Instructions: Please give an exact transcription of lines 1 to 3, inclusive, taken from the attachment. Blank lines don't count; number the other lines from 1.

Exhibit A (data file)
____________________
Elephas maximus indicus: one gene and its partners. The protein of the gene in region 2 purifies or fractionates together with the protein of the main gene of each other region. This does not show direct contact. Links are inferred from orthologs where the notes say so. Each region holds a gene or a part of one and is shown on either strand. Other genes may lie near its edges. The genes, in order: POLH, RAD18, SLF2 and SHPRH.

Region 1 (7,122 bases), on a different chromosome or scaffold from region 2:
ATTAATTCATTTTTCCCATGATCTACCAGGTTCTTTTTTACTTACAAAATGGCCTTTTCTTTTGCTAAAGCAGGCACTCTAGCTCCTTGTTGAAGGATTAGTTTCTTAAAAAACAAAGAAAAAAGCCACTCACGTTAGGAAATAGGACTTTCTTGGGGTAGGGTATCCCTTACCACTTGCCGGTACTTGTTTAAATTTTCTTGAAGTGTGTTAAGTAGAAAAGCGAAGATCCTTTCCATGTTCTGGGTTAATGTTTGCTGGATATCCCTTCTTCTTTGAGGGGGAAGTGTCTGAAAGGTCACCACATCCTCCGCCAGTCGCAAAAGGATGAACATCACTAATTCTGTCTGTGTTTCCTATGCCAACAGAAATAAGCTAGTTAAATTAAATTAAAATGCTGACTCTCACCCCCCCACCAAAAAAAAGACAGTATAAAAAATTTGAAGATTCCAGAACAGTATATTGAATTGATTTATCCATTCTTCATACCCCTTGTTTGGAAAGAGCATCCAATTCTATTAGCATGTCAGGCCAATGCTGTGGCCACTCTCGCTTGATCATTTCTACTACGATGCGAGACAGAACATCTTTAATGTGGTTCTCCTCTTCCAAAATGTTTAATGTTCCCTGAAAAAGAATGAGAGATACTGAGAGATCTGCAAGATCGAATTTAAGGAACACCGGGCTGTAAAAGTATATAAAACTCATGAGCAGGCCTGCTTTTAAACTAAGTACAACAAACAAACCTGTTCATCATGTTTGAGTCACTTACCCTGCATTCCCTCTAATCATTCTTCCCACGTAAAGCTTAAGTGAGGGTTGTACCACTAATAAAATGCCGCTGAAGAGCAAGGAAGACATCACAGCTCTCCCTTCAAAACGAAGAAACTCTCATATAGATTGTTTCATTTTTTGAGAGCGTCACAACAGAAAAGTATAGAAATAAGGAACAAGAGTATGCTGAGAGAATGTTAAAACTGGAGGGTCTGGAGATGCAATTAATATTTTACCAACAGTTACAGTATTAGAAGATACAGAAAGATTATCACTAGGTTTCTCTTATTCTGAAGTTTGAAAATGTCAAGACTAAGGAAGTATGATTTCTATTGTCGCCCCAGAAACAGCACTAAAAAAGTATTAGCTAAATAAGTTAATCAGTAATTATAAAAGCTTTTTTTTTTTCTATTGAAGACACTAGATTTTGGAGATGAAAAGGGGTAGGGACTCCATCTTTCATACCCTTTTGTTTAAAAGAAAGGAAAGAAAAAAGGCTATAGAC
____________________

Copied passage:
Elephas maximus indicus: one gene and its partners. The protein of the gene in region 2 purifies or fractionates together with the protein of the main gene of each other region. This does not show direct contact. Links are inferred from orthologs where the notes say so. Each region holds a gene or a part of one and is shown on either strand. Other genes may lie near its edges. The genes, in order: POLH, RAD18, SLF2 and SHPRH.

Region 1 (7,122 bases), on a different chromosome or scaffold from region 2:
ATTAATTCATTTTTCCCATGATCTACCAGGTTCTTTTTTACTTACAAAATGGCCTTTTCTTTTGCTAAAGCAGGCACTCTAGCTCCTTGTTGAAGGATTAGTTTCTTAAAAAACAAAGAAAAAAGCCACTCACGTTAGGAAATAGGACTTTCTTGGGGTAGGGTATCCCTTACCACTTGCCGGTACTTGTTTAAATTTTCTTGAAGTGTGTTAAGTAGAAAAGCGAAGATCCTTTCCATGTTCTGGGTTAATGTTTGCTGGATATCCCTTCTTCTTTGAGGGGGAAGTGTCTGAAAGGTCACCACATCCTCCGCCAGTCGCAAAAGGATGAACATCACTAATTCTGTCTGTGTTTCCTATGCCAACAGAAATAAGCTAGTTAAATTAAATTAAAATGCTGACTCTCACCCCCCCACCAAAAAAAAGACAGTATAAAAAATTTGAAGATTCCAGAACAGTATATTGAATTGATTTATCCATTCTTCATACCCCTTGTTTGGAAAGAGCATCCAATTCTATTAGCATGTCAGGCCAATGCTGTGGCCACTCTCGCTTGATCATTTCTACTACGATGCGAGACAGAACATCTTTAATGTGGTTCTCCTCTTCCAAAATGTTTAATGTTCCCTGAAAAAGAATGAGAGATACTGAGAGATCTGCAAGATCGAATTTAAGGAACACCGGGCTGTAAAAGTATATAAAACTCATGAGCAGGCCTGCTTTTAAACTAAGTACAACAAACAAACCTGTTCATCATGTTTGAGTCACTTACCCTGCATTCCCTCTAATCATTCTTCCCACGTAAAGCTTAAGTGAGGGTTGTACCACTAATAAAATGCCGCTGAAGAGCAAGGAAGACATCACAGCTCTCCCTTCAAAACGAAGAAACTCTCATATAGATTGTTTCATTTTTTGAGAGCGTCACAACAGAAAAGTATAGAAATAAGGAACAAGAGTATGCTGAGAGAATGTTAAAACTGGAGGGTCTGGAGATGCAATTAATATTTTACCAACAGTTACAGTATTAGAAGATACAGAAAGATTATCACTAGGTTTCTCTTATTCTGAAGTTTGAAAATGTCAAGACTAAGGAAGTATGATTTCTATTGTCGCCCCAGAAACAGCACTAAAAAAGTATTAGCTAAATAAGTTAATCAGTAATTATAAAAGCTTTTTTTTTTTCTATTGAAGACACTAGATTTTGGAGATGAAAAGGGGTAGGGACTCCATCTTTCATACCCTTTTGTTTAAAAGAAAGGAAAGAAAAAAGGCTATAGAC